The vote on the final bill and its midnight cargo was close in the House, at 216-205. The Senate then passed the Interior appropriations bill, H.R. 2691, to the desk of President Bush by a vote of 87-2, with only Tom Daschle, D-S.D., the Senate Minority Leader, and Evan Bayh, D-Ind., voting against it.
The key to unlocking the process that ushered the rider into law is found in the remarks of Rep. J.D. Hayworth, R-Ariz., co-chair of the House Native American Caucus. Speaking against the rider on the House floor, Hayworth mixed insight with eloquence:
"What we witness tonight, my colleagues, is the triumph of the unelected, where legislative staffers, along with staffers from the executive branch, presume to know more than the duly elected officials of this body. And so in a closed conference, in 15 minutes time, a provision is added to this [appropriations] bill which passed neither the House nor the other body and is thrust upon us at the last nanoseconds of the 11th hour in a cynical attempt to say, Come on, we dare you. There is needed firefighting money in here. We dare you to vote against it."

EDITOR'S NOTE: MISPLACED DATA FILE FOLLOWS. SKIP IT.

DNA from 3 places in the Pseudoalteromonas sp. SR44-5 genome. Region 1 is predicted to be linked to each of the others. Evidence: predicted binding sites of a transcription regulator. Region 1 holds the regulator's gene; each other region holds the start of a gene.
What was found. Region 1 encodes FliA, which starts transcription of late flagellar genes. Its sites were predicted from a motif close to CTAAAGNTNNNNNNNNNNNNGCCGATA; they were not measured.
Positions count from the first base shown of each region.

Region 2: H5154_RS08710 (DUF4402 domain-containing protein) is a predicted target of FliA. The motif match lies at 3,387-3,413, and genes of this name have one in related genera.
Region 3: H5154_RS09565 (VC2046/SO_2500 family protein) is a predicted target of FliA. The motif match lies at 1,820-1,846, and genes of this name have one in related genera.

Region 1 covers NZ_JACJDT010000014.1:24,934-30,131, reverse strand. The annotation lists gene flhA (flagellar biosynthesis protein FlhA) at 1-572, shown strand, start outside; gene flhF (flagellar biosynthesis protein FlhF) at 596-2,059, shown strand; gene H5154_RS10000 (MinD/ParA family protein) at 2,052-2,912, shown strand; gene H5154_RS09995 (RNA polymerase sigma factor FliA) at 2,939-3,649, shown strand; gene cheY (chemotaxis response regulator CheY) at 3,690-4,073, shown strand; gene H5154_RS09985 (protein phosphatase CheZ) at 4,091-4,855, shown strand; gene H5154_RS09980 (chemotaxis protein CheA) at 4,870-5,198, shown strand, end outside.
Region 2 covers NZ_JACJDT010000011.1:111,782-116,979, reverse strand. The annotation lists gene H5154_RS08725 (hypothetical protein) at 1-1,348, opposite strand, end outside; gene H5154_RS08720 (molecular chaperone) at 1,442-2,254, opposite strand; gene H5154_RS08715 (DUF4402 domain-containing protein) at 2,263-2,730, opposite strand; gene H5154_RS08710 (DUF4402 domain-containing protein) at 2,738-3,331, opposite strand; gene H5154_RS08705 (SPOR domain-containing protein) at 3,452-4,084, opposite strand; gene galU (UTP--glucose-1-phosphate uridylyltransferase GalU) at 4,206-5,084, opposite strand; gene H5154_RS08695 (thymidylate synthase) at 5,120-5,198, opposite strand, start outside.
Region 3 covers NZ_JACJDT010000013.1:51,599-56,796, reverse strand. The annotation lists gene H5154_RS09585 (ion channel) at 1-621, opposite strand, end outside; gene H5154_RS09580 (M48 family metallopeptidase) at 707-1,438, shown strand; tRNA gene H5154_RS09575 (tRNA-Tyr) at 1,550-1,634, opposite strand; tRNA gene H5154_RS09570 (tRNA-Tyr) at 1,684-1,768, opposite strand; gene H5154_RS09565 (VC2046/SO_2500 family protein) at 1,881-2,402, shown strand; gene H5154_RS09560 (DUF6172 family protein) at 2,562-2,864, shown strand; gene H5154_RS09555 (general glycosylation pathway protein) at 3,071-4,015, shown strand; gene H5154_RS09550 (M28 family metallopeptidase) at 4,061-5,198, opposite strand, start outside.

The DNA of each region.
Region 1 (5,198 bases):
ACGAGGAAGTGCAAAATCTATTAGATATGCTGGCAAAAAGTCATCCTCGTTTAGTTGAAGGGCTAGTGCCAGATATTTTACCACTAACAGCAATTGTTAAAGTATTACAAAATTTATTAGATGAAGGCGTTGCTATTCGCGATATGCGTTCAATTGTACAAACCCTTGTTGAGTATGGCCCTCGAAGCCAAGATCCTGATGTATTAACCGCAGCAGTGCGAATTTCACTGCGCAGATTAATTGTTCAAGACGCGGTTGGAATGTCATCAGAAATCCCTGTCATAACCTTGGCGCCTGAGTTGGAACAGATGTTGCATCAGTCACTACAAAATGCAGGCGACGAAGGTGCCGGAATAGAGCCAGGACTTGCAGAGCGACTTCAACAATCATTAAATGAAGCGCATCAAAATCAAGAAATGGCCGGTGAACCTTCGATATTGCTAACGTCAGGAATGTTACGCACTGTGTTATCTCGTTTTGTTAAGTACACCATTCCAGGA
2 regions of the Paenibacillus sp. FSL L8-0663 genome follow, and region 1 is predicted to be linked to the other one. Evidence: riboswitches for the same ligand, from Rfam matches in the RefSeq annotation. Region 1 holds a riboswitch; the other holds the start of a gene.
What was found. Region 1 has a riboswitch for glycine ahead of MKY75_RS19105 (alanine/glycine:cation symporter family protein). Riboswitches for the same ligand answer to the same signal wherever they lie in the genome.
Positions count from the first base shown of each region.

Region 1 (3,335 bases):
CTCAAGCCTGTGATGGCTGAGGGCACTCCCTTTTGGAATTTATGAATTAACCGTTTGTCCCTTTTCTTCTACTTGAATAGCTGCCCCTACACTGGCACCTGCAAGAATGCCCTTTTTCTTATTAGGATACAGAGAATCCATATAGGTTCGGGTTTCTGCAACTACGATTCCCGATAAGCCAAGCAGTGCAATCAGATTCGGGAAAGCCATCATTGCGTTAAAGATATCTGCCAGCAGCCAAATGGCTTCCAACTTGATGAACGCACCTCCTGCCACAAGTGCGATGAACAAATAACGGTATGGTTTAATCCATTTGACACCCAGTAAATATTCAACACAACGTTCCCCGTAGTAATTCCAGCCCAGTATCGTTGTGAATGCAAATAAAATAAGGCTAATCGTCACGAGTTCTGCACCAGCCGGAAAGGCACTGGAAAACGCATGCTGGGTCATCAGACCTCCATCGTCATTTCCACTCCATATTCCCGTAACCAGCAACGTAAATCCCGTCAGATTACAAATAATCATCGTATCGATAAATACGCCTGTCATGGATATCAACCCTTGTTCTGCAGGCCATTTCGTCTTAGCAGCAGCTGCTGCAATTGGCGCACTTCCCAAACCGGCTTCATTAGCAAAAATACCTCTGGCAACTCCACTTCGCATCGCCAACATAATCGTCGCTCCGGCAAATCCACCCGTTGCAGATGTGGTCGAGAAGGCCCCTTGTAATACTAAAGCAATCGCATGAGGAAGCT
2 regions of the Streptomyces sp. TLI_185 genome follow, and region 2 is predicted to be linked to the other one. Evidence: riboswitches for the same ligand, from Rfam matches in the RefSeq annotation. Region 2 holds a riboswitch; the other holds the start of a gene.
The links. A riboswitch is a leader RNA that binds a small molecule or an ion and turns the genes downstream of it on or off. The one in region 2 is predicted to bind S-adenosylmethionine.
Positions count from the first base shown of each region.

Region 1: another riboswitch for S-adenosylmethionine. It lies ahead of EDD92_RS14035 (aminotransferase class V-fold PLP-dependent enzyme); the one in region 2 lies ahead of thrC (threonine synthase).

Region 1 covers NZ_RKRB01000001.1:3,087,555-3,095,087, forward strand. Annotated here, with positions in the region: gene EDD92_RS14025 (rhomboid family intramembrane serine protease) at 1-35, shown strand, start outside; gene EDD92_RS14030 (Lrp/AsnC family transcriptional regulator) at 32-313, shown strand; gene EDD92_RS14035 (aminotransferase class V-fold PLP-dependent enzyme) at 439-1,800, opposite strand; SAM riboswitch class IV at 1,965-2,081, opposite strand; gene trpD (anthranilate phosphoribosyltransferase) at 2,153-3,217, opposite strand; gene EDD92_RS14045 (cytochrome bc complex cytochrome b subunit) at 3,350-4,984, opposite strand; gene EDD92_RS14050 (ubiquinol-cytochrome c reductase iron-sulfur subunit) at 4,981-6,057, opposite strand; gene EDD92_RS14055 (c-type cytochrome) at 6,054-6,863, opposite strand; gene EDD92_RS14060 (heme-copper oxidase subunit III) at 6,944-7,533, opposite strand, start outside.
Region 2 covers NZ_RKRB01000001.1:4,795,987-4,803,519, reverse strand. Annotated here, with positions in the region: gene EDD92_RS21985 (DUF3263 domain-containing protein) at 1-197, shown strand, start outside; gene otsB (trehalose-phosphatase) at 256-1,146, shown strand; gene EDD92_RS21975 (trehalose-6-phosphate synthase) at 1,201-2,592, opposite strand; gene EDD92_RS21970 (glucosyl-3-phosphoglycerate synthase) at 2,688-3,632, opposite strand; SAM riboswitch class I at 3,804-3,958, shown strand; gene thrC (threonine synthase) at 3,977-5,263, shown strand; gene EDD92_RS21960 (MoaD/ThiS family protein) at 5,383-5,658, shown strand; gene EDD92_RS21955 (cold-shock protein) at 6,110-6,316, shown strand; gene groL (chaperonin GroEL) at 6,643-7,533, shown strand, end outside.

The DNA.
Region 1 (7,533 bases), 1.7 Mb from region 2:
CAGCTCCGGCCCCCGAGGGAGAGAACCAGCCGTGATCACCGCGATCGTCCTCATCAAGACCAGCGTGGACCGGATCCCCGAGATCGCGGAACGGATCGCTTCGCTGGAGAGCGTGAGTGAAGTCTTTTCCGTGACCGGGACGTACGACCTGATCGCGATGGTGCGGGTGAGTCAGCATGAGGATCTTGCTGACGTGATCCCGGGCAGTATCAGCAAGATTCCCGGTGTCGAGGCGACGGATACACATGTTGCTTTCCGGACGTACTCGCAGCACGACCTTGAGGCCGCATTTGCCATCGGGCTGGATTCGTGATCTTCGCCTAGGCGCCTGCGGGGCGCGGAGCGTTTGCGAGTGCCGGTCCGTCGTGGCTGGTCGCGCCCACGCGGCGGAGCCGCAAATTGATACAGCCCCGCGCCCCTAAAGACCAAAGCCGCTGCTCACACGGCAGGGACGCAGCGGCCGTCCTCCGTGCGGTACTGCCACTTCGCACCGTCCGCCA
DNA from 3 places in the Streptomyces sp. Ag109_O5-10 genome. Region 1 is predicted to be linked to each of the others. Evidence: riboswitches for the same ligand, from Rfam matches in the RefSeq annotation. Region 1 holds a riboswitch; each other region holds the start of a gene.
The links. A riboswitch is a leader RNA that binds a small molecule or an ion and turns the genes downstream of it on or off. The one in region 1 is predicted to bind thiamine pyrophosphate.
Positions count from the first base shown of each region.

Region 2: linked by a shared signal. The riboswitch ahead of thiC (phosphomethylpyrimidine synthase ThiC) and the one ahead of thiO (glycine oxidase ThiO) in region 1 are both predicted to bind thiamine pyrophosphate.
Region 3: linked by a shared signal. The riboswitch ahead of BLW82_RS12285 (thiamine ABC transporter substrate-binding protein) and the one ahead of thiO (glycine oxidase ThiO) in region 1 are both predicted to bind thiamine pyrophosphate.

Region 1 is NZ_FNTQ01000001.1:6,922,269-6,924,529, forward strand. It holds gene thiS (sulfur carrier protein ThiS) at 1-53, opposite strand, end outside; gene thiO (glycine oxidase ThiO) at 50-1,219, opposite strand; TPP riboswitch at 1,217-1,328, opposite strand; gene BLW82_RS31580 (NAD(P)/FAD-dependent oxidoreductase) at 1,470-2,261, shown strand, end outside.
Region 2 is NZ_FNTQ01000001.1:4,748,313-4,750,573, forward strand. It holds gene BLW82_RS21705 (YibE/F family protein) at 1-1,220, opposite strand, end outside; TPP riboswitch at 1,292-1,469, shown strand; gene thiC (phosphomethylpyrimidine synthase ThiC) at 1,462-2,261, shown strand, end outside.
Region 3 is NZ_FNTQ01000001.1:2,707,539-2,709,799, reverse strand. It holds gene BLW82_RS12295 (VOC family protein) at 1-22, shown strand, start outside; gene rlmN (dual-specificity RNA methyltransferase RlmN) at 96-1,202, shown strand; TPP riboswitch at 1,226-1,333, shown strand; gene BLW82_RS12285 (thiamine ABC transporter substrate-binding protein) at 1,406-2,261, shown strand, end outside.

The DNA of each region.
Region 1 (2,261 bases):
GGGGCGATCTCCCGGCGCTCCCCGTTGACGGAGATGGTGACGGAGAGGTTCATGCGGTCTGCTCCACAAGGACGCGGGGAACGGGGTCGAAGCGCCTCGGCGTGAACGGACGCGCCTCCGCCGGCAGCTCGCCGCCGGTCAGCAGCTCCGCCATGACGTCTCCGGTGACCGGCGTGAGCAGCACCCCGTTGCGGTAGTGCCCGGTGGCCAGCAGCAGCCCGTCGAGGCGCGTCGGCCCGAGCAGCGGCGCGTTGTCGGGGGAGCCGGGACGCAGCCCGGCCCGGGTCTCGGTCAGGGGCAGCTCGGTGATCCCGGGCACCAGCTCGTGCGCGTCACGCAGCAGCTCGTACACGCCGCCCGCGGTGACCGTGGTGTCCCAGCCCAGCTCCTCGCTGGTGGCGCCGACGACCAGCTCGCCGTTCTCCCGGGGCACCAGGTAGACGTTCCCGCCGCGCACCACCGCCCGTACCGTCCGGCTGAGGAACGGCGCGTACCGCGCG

The "unelected" legislative staffer Hayworth would have had most in mind is Joel Kaplan, longtime staff assistant to the House Appropriations Committee Subcommittee on Interior and Related Agencies. Kaplan has had a hand in drafting previous riders to address trust reform funding, only to see the efforts rebuffed by, most recently, Richard Pombo, R-Calif., chairman of the House Resources Committee. Kaplan drafted the current rider as well.